From amongst a small but distinguished crowd of novelists of Indian origin in this country, Pronoy Chatterjee may not be a name that stands out in the public eye. The more famous authors like Jhumpa Lahiri, Chitra Banerjee Divakaruni, Amitav Ghosh and others have enjoyed the limelight more than some of the less famous writers like Pronoy who write for the love of writing, who write to express their deepest feelings for humanity – in the little time they can extract out from the busy daily life of a well renowned professional. But, it is the authors like Pronoy, who can sometimes tell us the tales that we have lived though all our lives, the tales that bring back memories of a past that we long for, bring in hopes for a future that we all dream about.
“A Living Memory” is Pronoy’s second novel (published by Author House) where he tries to “capture the complexities of desire and conflict in a small village in colonial India”.
I have not read the book as yet, but the story line (given below) has attracted me enough to get a copy for myself to read.
India during the 1930s and ’40s was in a state of turmoil. Violent revolution against British rule, ethnic riots and widespread famine and disease on the national scene were eventually reflected in even the most remote villages. A Living Memory, retreats to that local, personal level, revealing the intricate psychology of social stigma, of love under adverse circumstances, and of the inescapable duality of dreams and disappointments.
Surrounding a sugar mill, the village of Alipur on the Mahi River is a close-knit community where families live in harmony. Bloody revolts against British colonialism, Hindu-Muslim riots that turn into massacres, and famine and epidemics have not yet disturbed the village’s tranquility.
One day a young girl, Runu, is found missing from her home. She has been taken captive by Mr. Bose, the most influential man in Alipur, who thinks he can take whatever he wants. By coincidence Runu is recognized by a boy named Tushar, who brings her back home, and a bond forms between them. Over time their intimacy deepens, but circumstances keep them apart.
Runu’s life is filled with uncertainty and disappointment, with love and hope. Although she enters into an arranged marriage, her dreams of Tushar remain. Fourteen years later, her husband dies of a heart attack. Runu becomes obsessed with returning to Alipur and reuniting with Tushar. But everything has changed.
The mill has been shut down. Rampant ethnic discrimination has robbed workers of their jobs. When Runu finally finds Tushar after a hard and complicated journey, she cannot connect with his world. Dismayed that the harmony of her youth and the promise of her happiness have been shattered, Runu is left with only a living memory.
I had asked Pronoy, what motivated him to write a novel about a period that seems almost like a long lost nightmare? He answered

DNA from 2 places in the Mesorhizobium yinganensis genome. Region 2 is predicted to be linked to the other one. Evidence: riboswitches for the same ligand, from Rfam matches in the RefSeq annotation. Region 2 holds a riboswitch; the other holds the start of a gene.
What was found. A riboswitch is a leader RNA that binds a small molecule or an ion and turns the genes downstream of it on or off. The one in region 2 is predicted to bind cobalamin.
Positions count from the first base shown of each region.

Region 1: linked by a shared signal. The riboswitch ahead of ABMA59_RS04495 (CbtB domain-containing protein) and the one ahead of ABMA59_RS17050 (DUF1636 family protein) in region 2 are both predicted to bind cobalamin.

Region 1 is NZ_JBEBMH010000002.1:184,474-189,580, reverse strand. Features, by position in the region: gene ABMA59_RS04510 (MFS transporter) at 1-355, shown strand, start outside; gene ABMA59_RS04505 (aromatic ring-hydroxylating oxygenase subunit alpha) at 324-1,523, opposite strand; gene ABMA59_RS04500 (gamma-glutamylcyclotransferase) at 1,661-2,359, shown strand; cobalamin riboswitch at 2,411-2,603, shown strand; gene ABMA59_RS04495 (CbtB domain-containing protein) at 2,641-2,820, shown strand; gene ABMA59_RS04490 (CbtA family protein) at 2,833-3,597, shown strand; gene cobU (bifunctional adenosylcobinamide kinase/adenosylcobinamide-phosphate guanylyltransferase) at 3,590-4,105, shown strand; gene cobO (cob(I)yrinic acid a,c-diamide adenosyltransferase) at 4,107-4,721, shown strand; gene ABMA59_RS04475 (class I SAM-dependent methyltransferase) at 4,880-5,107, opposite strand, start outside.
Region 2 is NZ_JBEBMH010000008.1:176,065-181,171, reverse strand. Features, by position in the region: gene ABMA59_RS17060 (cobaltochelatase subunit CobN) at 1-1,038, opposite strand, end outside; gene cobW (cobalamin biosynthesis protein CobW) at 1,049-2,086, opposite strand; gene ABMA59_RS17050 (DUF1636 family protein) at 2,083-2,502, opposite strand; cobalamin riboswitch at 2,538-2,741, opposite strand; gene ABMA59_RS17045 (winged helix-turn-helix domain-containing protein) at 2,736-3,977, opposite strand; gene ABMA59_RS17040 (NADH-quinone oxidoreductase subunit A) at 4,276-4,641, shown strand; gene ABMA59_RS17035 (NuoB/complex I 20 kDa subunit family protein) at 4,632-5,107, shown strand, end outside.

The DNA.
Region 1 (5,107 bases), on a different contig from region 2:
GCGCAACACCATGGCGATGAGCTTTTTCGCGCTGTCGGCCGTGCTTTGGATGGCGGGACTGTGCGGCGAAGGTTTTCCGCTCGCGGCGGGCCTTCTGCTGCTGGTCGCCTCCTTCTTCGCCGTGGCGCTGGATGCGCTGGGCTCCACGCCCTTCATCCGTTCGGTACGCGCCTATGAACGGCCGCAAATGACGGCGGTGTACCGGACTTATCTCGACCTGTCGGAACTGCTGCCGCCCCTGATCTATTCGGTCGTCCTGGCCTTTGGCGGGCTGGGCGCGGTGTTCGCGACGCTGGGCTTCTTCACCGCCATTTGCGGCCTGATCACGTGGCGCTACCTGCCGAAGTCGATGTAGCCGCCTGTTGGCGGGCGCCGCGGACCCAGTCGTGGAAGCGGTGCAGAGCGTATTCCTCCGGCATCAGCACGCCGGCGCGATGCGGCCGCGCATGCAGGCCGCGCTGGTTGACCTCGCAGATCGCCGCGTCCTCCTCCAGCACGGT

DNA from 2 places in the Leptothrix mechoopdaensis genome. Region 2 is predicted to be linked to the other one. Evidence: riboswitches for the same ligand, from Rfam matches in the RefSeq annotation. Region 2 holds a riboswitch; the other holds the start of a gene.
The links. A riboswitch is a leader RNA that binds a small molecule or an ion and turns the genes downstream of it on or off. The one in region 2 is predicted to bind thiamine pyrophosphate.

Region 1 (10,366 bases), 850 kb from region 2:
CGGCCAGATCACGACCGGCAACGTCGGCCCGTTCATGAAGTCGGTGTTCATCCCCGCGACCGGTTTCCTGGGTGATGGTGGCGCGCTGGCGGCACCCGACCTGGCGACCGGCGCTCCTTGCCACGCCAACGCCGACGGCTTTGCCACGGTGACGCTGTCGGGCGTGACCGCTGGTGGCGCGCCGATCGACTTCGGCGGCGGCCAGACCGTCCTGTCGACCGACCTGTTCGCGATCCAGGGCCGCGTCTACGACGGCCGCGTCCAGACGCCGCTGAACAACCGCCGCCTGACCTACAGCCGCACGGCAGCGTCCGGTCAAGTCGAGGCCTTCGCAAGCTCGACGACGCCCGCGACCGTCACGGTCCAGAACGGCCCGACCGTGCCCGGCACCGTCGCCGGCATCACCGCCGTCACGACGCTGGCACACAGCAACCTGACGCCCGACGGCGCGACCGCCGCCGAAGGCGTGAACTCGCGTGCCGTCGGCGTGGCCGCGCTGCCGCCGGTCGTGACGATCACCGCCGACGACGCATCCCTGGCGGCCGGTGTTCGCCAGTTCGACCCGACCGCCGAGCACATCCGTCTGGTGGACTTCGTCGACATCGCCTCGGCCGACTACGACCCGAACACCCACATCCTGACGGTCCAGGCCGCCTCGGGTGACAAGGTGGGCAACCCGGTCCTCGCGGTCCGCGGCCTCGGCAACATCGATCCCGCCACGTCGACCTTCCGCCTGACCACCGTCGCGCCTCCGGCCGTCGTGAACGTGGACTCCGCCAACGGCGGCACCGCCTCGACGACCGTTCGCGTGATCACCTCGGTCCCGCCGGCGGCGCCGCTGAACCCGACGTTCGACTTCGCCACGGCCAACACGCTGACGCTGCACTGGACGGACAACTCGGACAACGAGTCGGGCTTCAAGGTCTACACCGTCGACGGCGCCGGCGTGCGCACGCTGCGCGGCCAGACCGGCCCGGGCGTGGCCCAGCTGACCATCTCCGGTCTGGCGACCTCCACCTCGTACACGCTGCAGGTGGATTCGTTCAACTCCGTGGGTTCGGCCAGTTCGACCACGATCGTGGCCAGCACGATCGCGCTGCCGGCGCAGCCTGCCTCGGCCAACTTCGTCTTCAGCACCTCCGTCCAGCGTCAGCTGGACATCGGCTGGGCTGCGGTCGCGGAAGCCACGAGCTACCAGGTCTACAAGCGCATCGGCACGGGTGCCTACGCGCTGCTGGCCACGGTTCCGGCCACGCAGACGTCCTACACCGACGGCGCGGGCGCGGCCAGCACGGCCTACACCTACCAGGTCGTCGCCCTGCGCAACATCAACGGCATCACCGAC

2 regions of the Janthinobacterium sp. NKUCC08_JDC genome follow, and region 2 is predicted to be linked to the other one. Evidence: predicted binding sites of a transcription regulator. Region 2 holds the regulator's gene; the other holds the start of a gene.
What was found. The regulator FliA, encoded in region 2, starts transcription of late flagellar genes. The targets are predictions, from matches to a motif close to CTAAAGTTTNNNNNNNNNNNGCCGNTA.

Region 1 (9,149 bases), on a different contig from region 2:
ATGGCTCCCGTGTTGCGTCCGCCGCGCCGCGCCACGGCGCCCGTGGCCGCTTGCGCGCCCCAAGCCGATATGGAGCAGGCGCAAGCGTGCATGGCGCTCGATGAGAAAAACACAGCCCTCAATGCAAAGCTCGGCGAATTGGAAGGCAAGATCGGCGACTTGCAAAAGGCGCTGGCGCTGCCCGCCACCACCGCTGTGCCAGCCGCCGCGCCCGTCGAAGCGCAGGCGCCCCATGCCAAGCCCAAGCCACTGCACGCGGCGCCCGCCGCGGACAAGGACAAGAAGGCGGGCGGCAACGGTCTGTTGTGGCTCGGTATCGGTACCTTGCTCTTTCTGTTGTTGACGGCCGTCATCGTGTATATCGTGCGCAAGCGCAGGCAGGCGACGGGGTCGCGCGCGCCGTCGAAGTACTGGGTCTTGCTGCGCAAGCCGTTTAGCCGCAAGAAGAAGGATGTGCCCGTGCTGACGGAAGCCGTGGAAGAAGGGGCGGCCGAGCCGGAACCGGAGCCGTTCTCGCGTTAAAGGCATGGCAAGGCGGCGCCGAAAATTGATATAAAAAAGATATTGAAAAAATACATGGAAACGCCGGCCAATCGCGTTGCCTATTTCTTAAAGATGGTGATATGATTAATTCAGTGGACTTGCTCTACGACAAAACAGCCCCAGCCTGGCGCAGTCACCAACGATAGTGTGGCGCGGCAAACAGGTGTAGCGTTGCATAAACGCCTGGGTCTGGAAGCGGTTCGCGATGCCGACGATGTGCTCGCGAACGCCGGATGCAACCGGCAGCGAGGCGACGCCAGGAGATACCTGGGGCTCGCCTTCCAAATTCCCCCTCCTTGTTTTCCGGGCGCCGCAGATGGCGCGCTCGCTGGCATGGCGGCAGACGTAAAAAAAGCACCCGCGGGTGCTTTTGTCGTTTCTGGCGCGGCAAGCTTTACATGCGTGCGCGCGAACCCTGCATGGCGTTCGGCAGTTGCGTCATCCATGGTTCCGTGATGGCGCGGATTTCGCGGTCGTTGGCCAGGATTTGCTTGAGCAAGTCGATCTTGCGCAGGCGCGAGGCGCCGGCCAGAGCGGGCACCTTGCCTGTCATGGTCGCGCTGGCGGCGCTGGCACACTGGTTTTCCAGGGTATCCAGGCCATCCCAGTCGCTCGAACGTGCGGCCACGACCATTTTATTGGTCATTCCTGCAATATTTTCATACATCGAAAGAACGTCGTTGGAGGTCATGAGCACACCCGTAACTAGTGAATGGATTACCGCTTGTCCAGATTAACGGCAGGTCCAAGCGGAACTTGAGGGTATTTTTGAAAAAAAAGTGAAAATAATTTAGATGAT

“My initial motivation for writing this book was to have a glimpse of my own childhood. First few chapters illustrate the environment under which I grew up till age 10, in Bihar and in a sugar mill community. However, as I was writing it developed as a fiction based on facts, not necessarily happened at the same place or to the same characters that I portrayed in the book. However, the incidents were true, happened to somewhere and to someone. Because I started with my childhood so I had to chose that specific period, late 1930s onward. I also wanted to illustrate the the incidents of Independence movements and the horrors of famine, flood and riots during that era.”
I have seen many movies of this period (Ashani Sanket – The Distant Thunder by Satyajit Ray comes to my mind), read several books and heard stories from my parents and grand-parents and the period always intrigued me, horrified me. I thought we were really blessed to have not experienced those days. But I guess, the period has also helped us to identify ourselves, to understand our vulnerabilities and develop as a better human being and a better nation. Pronoy’s “Living Memory” will once again help us to reflect upon those days and appreciate the struggles and pains that our earlier generation had to go through to make our lives better. I look forward to read this book.
On a separate note, I had asked Pronoy another question, “Pronoy-da, English is not your mother tongue, but still you write in English. Is it because you feel you can express better in English or you want to reach a wider readership?”
And Pronoy-da answered,
“No, it’s neither one that you stated. I like to write in Bengali, but I cannot type Bengali and never took time to practice it. Writing a 300 page book in longhand and then to keep on revising and rewriting is extremely tedious and I don’t have that patience. Typing in English and making revisions and editing have become technically very simple with Microsoft Words and that’s the only reason I wrote in English.”
“A Living Memory” is available at all the major online stores (like from Amazon.com : A Living Memory ) as well as from the publisher directly AuthorHouse.com. If you read the book, please send in your comments on this site.